“Her defense is phenomenal,” Roberts said. “I mean, it’s elite on-ball defense.”
But this season, Rodgers made significant strides as a shooter and an overall offensive threat.
“Her offense came along a long ways,” Roberts said. “… She became much more of an all-around player.”
Rodgers credited two of her teammates — Eastern Washington University-bound guard Ella Gallatin and point guard Jada Andresen — for helping elevate her offensive game.
“They pushed me at practice to be so much better of an (offensive player) than I really ever thought I would be, because I had thought I was really just a defender,” Rodgers said. “This year, I got my shot down and I just worked really hard offensively.”
After the Panthers fell short of state in 2020 and the coronavirus pandemic wiped out the 2021 postseason, Rodgers said this year’s state run was particularly rewarding.
“I think last year we would’ve had a really good team that would’ve made a great state run,” Rodgers said. “Being able to do that this year meant the world to me.”
In the spring, Rodgers capped her accomplishment-laden year by helping Snohomish to a pair of 3A state relay medals in track. Running as the third leg in both events, she contributed to a fourth-place medal in the 4×100 relay and a fifth-place medal in the 4×200 relay.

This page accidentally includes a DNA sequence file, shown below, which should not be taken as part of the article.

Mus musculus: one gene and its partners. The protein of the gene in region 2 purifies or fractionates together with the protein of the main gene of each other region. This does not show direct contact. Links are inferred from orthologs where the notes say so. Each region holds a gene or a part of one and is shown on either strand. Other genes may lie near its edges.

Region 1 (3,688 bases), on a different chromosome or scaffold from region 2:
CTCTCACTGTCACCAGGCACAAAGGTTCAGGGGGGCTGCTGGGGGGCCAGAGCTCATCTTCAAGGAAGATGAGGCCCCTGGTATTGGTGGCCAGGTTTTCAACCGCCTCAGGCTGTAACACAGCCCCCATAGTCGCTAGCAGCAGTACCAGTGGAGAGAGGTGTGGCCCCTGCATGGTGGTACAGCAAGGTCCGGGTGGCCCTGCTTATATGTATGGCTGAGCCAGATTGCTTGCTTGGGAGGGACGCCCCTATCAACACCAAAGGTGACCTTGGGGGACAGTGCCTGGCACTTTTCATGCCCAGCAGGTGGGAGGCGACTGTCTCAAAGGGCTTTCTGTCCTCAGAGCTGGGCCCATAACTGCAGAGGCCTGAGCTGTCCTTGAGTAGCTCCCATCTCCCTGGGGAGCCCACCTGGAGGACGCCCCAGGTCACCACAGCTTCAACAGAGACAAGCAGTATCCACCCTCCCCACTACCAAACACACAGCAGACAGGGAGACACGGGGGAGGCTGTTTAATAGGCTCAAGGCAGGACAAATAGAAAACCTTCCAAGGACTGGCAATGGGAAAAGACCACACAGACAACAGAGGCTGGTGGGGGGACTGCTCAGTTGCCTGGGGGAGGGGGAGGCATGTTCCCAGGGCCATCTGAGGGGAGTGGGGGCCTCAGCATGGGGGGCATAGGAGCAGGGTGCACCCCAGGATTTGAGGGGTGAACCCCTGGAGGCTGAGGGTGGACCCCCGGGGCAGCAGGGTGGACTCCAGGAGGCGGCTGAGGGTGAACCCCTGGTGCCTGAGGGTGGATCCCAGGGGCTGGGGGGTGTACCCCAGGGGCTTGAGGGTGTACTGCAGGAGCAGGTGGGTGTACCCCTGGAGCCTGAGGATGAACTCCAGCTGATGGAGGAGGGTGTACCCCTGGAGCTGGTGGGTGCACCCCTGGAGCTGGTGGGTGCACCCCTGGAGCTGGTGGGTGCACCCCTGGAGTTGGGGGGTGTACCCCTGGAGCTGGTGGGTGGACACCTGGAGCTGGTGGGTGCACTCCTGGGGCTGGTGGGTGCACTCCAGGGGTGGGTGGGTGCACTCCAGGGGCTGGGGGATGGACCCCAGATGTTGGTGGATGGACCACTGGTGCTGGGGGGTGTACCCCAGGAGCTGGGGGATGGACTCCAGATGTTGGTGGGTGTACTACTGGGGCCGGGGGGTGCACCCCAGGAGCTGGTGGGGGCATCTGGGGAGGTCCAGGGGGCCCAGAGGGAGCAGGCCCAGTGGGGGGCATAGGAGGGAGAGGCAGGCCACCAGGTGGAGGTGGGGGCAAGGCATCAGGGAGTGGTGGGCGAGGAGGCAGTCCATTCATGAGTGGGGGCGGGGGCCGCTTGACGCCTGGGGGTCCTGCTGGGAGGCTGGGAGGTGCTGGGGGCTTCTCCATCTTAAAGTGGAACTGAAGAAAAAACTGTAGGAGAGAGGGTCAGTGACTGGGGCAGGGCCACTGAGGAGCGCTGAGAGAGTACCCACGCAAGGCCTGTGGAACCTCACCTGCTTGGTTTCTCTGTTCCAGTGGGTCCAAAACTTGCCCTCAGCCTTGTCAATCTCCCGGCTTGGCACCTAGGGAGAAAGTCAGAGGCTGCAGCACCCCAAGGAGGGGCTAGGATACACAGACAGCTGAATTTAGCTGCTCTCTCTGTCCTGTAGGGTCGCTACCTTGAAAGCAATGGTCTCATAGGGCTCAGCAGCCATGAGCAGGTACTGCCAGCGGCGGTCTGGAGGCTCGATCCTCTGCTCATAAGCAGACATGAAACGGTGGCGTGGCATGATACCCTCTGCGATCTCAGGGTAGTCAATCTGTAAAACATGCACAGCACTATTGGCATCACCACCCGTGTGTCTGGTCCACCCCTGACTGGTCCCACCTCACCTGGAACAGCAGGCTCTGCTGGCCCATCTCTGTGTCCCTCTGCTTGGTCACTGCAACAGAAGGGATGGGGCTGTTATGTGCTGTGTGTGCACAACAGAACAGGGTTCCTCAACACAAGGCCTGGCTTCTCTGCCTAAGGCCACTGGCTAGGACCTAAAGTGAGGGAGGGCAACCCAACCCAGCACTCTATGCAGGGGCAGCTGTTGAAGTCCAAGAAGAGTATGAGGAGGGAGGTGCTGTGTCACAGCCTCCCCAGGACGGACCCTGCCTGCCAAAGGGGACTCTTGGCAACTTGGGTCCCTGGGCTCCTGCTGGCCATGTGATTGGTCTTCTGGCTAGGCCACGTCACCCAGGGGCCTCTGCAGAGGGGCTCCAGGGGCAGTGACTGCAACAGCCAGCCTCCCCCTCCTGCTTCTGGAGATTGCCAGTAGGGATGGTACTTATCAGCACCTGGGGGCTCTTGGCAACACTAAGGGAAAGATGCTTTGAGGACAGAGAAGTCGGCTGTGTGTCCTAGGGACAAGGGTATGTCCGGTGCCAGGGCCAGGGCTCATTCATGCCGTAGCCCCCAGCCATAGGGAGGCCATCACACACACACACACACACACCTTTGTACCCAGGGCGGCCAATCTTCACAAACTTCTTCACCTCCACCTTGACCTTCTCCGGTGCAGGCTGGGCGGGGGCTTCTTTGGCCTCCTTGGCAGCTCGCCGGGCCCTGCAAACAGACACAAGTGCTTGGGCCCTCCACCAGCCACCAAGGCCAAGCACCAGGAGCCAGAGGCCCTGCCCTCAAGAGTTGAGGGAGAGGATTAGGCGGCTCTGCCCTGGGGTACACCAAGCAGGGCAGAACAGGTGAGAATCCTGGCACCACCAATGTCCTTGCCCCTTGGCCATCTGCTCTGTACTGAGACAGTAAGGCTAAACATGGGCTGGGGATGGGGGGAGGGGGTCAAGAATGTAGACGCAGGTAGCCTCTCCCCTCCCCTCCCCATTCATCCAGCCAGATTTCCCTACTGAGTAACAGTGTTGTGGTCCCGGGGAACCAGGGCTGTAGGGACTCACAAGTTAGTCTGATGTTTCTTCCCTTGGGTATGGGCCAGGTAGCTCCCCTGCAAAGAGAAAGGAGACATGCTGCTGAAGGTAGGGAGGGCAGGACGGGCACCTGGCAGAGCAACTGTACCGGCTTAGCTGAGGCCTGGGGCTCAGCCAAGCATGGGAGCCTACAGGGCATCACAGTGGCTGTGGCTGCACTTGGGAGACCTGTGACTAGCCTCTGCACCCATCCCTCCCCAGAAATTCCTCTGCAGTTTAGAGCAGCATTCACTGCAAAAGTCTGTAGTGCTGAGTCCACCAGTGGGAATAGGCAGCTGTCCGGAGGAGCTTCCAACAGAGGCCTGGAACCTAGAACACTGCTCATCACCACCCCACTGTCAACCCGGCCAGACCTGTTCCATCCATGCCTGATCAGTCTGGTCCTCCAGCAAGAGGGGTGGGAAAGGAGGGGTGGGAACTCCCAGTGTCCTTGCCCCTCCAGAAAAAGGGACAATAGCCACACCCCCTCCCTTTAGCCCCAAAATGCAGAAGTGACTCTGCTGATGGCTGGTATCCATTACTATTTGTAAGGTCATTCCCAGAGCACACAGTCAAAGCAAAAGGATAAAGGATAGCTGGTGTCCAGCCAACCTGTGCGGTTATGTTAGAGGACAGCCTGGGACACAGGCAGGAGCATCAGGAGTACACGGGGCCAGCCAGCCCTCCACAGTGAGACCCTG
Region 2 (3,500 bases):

Rodgers battled through tendonitis in her legs during the season, which she said stemmed from overuse. At one point this spring, she was simultaneously doing track, club soccer, weight lifting and a bit of basketball.
But despite the challenges, Rodgers said she was glad she returned to track after taking a break from the sport the past two seasons.
“I pushed myself a lot, just with (my body) being tired and it being my third sports season,” she said. “But it ended up being so rewarding. … Track season was just an amazing way to cap off high school.”
Rodgers will continue her athletic career by playing Division III basketball at Whitworth University in Spokane, where she plans to study biology. After spending so many years juggling sports, she said she’s excited to focus all her energy on one.
“I fell in love with basketball more than anything this year,” Rodgers said. “And I’m just so excited to go somewhere and be able to focus on one sport and just see where that takes me.”
Roberts said he’s confident Rodgers will continue to find success at the next level. And he’s grateful for the impact she made on Snohomish athletics.
“She just loves to compete in anything and plays hard and has a joy about her when she’s doing it,” Roberts said.
“She did a great job with helping other kids understand what it means to be a Panther, and being team-first and a part of something bigger than yourself.”